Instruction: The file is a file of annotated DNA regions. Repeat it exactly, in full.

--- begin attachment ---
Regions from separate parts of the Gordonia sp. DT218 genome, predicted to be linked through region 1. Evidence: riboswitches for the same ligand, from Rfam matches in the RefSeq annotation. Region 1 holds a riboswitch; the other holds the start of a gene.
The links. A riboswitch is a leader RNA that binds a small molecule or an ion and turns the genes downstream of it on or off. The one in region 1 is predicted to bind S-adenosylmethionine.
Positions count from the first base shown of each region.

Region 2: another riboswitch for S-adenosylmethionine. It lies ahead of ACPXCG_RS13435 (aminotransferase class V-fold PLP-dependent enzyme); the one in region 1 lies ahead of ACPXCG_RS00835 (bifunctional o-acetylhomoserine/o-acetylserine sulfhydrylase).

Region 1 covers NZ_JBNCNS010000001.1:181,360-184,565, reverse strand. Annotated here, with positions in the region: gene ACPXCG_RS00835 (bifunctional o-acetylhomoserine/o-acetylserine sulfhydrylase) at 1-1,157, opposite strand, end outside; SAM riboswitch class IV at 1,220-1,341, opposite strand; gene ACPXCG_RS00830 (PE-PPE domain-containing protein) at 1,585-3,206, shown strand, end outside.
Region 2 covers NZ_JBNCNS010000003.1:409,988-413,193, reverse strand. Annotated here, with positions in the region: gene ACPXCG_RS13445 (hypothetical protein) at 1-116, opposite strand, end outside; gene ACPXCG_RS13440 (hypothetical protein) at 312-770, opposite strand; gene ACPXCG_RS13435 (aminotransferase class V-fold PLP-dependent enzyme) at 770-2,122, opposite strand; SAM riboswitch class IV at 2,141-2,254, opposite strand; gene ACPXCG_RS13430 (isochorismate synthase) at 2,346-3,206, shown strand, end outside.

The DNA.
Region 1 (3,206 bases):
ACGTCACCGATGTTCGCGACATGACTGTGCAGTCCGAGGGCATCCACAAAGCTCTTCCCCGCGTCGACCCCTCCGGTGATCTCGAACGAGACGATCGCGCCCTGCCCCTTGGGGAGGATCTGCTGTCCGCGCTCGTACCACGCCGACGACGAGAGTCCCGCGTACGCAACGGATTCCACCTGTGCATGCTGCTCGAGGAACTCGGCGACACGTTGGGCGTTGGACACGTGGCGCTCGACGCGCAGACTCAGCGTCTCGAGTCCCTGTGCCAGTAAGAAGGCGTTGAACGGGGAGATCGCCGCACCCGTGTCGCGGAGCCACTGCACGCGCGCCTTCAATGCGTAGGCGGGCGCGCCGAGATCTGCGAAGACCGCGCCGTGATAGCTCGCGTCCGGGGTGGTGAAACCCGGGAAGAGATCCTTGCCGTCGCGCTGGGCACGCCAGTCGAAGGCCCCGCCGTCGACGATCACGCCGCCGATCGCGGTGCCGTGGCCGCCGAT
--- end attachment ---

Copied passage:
Regions from separate parts of the Gordonia sp. DT218 genome, predicted to be linked through region 1. Evidence: riboswitches for the same ligand, from Rfam matches in the RefSeq annotation. Region 1 holds a riboswitch; the other holds the start of a gene.
The links. A riboswitch is a leader RNA that binds a small molecule or an ion and turns the genes downstream of it on or off. The one in region 1 is predicted to bind S-adenosylmethionine.
Positions count from the first base shown of each region.

Region 2: another riboswitch for S-adenosylmethionine. It lies ahead of ACPXCG_RS13435 (aminotransferase class V-fold PLP-dependent enzyme); the one in region 1 lies ahead of ACPXCG_RS00835 (bifunctional o-acetylhomoserine/o-acetylserine sulfhydrylase).

Region 1 covers NZ_JBNCNS010000001.1:181,360-184,565, reverse strand. Annotated here, with positions in the region: gene ACPXCG_RS00835 (bifunctional o-acetylhomoserine/o-acetylserine sulfhydrylase) at 1-1,157, opposite strand, end outside; SAM riboswitch class IV at 1,220-1,341, opposite strand; gene ACPXCG_RS00830 (PE-PPE domain-containing protein) at 1,585-3,206, shown strand, end outside.
Region 2 covers NZ_JBNCNS010000003.1:409,988-413,193, reverse strand. Annotated here, with positions in the region: gene ACPXCG_RS13445 (hypothetical protein) at 1-116, opposite strand, end outside; gene ACPXCG_RS13440 (hypothetical protein) at 312-770, opposite strand; gene ACPXCG_RS13435 (aminotransferase class V-fold PLP-dependent enzyme) at 770-2,122, opposite strand; SAM riboswitch class IV at 2,141-2,254, opposite strand; gene ACPXCG_RS13430 (isochorismate synthase) at 2,346-3,206, shown strand, end outside.

The DNA.
Region 1 (3,206 bases):
ACGTCACCGATGTTCGCGACATGACTGTGCAGTCCGAGGGCATCCACAAAGCTCTTCCCCGCGTCGACCCCTCCGGTGATCTCGAACGAGACGATCGCGCCCTGCCCCTTGGGGAGGATCTGCTGTCCGCGCTCGTACCACGCCGACGACGAGAGTCCCGCGTACGCAACGGATTCCACCTGTGCATGCTGCTCGAGGAACTCGGCGACACGTTGGGCGTTGGACACGTGGCGCTCGACGCGCAGACTCAGCGTCTCGAGTCCCTGTGCCAGTAAGAAGGCGTTGAACGGGGAGATCGCCGCACCCGTGTCGCGGAGCCACTGCACGCGCGCCTTCAATGCGTAGGCGGGCGCGCCGAGATCTGCGAAGACCGCGCCGTGATAGCTCGCGTCCGGGGTGGTGAAACCCGGGAAGAGATCCTTGCCGTCGCGCTGGGCACGCCAGTCGAAGGCCCCGCCGTCGACGATCACGCCGCCGATCGCGGTGCCGTGGCCGCCGAT